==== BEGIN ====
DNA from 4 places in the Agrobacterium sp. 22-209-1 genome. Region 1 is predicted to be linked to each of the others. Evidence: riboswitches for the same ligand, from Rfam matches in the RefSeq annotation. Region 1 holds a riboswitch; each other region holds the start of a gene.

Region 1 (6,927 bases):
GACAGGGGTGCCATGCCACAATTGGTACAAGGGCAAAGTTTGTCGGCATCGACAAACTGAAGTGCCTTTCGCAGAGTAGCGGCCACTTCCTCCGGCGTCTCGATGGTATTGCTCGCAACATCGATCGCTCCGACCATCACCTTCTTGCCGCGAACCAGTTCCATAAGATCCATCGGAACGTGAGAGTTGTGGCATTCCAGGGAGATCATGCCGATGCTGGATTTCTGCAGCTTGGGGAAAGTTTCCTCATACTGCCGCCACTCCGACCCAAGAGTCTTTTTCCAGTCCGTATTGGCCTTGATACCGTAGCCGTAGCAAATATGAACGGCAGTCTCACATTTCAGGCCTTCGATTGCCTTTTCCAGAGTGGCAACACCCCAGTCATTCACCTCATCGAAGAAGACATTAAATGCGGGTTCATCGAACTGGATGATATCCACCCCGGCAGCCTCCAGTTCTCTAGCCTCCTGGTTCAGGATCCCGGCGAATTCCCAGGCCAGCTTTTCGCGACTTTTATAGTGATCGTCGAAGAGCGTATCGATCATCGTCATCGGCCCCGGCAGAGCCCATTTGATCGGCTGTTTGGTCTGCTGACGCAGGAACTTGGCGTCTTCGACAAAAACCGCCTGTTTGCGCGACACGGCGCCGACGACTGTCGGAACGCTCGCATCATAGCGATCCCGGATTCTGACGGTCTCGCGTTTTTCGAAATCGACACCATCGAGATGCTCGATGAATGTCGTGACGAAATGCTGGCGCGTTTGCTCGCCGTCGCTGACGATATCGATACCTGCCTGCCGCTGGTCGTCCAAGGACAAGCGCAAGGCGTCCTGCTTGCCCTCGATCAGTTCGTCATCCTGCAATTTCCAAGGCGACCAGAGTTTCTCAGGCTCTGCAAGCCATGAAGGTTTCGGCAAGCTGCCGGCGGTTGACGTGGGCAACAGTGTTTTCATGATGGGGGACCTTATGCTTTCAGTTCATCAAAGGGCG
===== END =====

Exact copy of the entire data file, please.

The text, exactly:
DNA from 4 places in the Agrobacterium sp. 22-209-1 genome. Region 1 is predicted to be linked to each of the others. Evidence: riboswitches for the same ligand, from Rfam matches in the RefSeq annotation. Region 1 holds a riboswitch; each other region holds the start of a gene.

Region 1 (6,927 bases):
GACAGGGGTGCCATGCCACAATTGGTACAAGGGCAAAGTTTGTCGGCATCGACAAACTGAAGTGCCTTTCGCAGAGTAGCGGCCACTTCCTCCGGCGTCTCGATGGTATTGCTCGCAACATCGATCGCTCCGACCATCACCTTCTTGCCGCGAACCAGTTCCATAAGATCCATCGGAACGTGAGAGTTGTGGCATTCCAGGGAGATCATGCCGATGCTGGATTTCTGCAGCTTGGGGAAAGTTTCCTCATACTGCCGCCACTCCGACCCAAGAGTCTTTTTCCAGTCCGTATTGGCCTTGATACCGTAGCCGTAGCAAATATGAACGGCAGTCTCACATTTCAGGCCTTCGATTGCCTTTTCCAGAGTGGCAACACCCCAGTCATTCACCTCATCGAAGAAGACATTAAATGCGGGTTCATCGAACTGGATGATATCCACCCCGGCAGCCTCCAGTTCTCTAGCCTCCTGGTTCAGGATCCCGGCGAATTCCCAGGCCAGCTTTTCGCGACTTTTATAGTGATCGTCGAAGAGCGTATCGATCATCGTCATCGGCCCCGGCAGAGCCCATTTGATCGGCTGTTTGGTCTGCTGACGCAGGAACTTGGCGTCTTCGACAAAAACCGCCTGTTTGCGCGACACGGCGCCGACGACTGTCGGAACGCTCGCATCATAGCGATCCCGGATTCTGACGGTCTCGCGTTTTTCGAAATCGACACCATCGAGATGCTCGATGAATGTCGTGACGAAATGCTGGCGCGTTTGCTCGCCGTCGCTGACGATATCGATACCTGCCTGCCGCTGGTCGTCCAAGGACAAGCGCAAGGCGTCCTGCTTGCCCTCGATCAGTTCGTCATCCTGCAATTTCCAAGGCGACCAGAGTTTCTCAGGCTCTGCAAGCCATGAAGGTTTCGGCAAGCTGCCGGCGGTTGACGTGGGCAACAGTGTTTTCATGATGGGGGACCTTATGCTTTCAGTTCATCAAAGGGCG